People in need of medical supplies. PWH collects unused medical supplies from local medical facilities and distributes them to people in need from far away countries while also sending along urgently needed medical personnel to provide emergency services; and scores of volunteers to assist in many ways including educating communities about global health issues.
Storm Warriors & The Arts
Storm Warriors will be sponsoring tents at various festivals this summer, filled with examples of the important work we are doing with other not-for-profits, as well as a beautiful limited-run of photography and paintings from local artists, that relate to the humanitarian issues we support, as appreciation gifts for donations of any amounts.
Photographer and Camden Hills graduate, Eliza Massey, traveled solo on her motorcycle to third world locations between 2012 and 2014, wherein she captured the heart and spirit of indigenous people to raise awareness and funding for Indian and African villages. Eliza’s striking photographs capture the heart and soul of men, women and children who, despite their need, radiate hope and beauty and love. Each of her images has a brief story that reflects the culture and humanity of the given moment.
“Reach For The Stars” - Eliza Massey
A Samburu warrior bridging cultural differences between five other warring tribes.
“The Fisherman” - Annie Bailey
Multi media artist and Tenants Harbor native, Annie Bailey channels her maritime family history and childhood by the sea through her abstract paintings of the local fishing industry. Her impressionistic pieces provoke mysterious tones and energetic movement that comes alive on the canvas.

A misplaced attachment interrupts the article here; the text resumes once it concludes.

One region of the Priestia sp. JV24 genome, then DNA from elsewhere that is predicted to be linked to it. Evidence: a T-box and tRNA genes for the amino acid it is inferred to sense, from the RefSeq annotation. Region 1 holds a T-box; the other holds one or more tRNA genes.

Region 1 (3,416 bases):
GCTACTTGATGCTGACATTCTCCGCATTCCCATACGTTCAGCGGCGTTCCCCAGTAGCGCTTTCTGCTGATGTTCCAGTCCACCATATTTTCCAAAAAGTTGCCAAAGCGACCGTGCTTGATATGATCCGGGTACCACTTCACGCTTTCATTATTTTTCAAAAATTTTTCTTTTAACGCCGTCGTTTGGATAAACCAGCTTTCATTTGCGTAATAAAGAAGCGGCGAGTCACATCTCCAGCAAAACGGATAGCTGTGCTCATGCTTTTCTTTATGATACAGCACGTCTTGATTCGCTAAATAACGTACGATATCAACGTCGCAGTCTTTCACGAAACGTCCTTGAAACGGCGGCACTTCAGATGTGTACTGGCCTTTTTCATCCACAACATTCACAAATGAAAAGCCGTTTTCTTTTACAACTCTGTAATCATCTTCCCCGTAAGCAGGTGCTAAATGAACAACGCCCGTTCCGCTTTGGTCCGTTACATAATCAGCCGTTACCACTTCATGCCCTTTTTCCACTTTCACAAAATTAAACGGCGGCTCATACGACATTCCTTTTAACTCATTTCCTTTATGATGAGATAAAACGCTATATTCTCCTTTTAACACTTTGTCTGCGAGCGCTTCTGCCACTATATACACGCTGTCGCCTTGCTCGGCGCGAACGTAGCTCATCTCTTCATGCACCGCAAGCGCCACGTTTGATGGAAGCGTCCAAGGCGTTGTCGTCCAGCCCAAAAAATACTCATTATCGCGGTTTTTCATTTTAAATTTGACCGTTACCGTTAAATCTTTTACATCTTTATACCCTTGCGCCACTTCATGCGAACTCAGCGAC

Artist, teacher and massage therapist, Lucy Goulet has contributed to this year’s People on the Move exhibit at the Camden Public Library and Jonathan Frost Gallery in Rockland with her tragic, yet hopeful illustrations of a refugee boat family displaced from their war-torn country.
“Boat Refugees" - Lucy Goulet
The struggle of a refugee family escaping from their war-torn country.
For those who can’t make it to Maine this summer, you can make a donation HERE and choose a print to be mailed to you.
STORM REPORT SURVEY
Technically speaking, this month’s technology section deals less with technology than with interacting with technology. That’s right! We’re talking about on-camera interviews. When it comes to speaking on camera, especially in solo form, it can be intimidating for many people. If that’s true for you, here’s some good news: It needn’t remain that way. You can discover a few tips, practice them, and improve immensely.
For starters, let’s consider two typical options:
1.) You can wing it. Or,
2.) You can prepare.
Many folks pick #1 if for no other reason than to avoid even the thought of having to do it for as long as possible until that dreaded moment when the director says, “Action!” That’s usually when the sweating begins, the voice shakes and time moves like molasses.
The problem with winging it is that you really don’t know what you’re going to end up with, and that usually spells T-R-O-U-B-L-E. Practice and preparation can help minimize that possibility, and in most cases, insure much better results. Here are some good practice and preparation tips:
1.) Consider the broadest goals of what you want or intend to say. Spend some time simply thinking about it. Conceptualize. Stampede the horses of your own thoughts on the subject without concern for polish or delivery.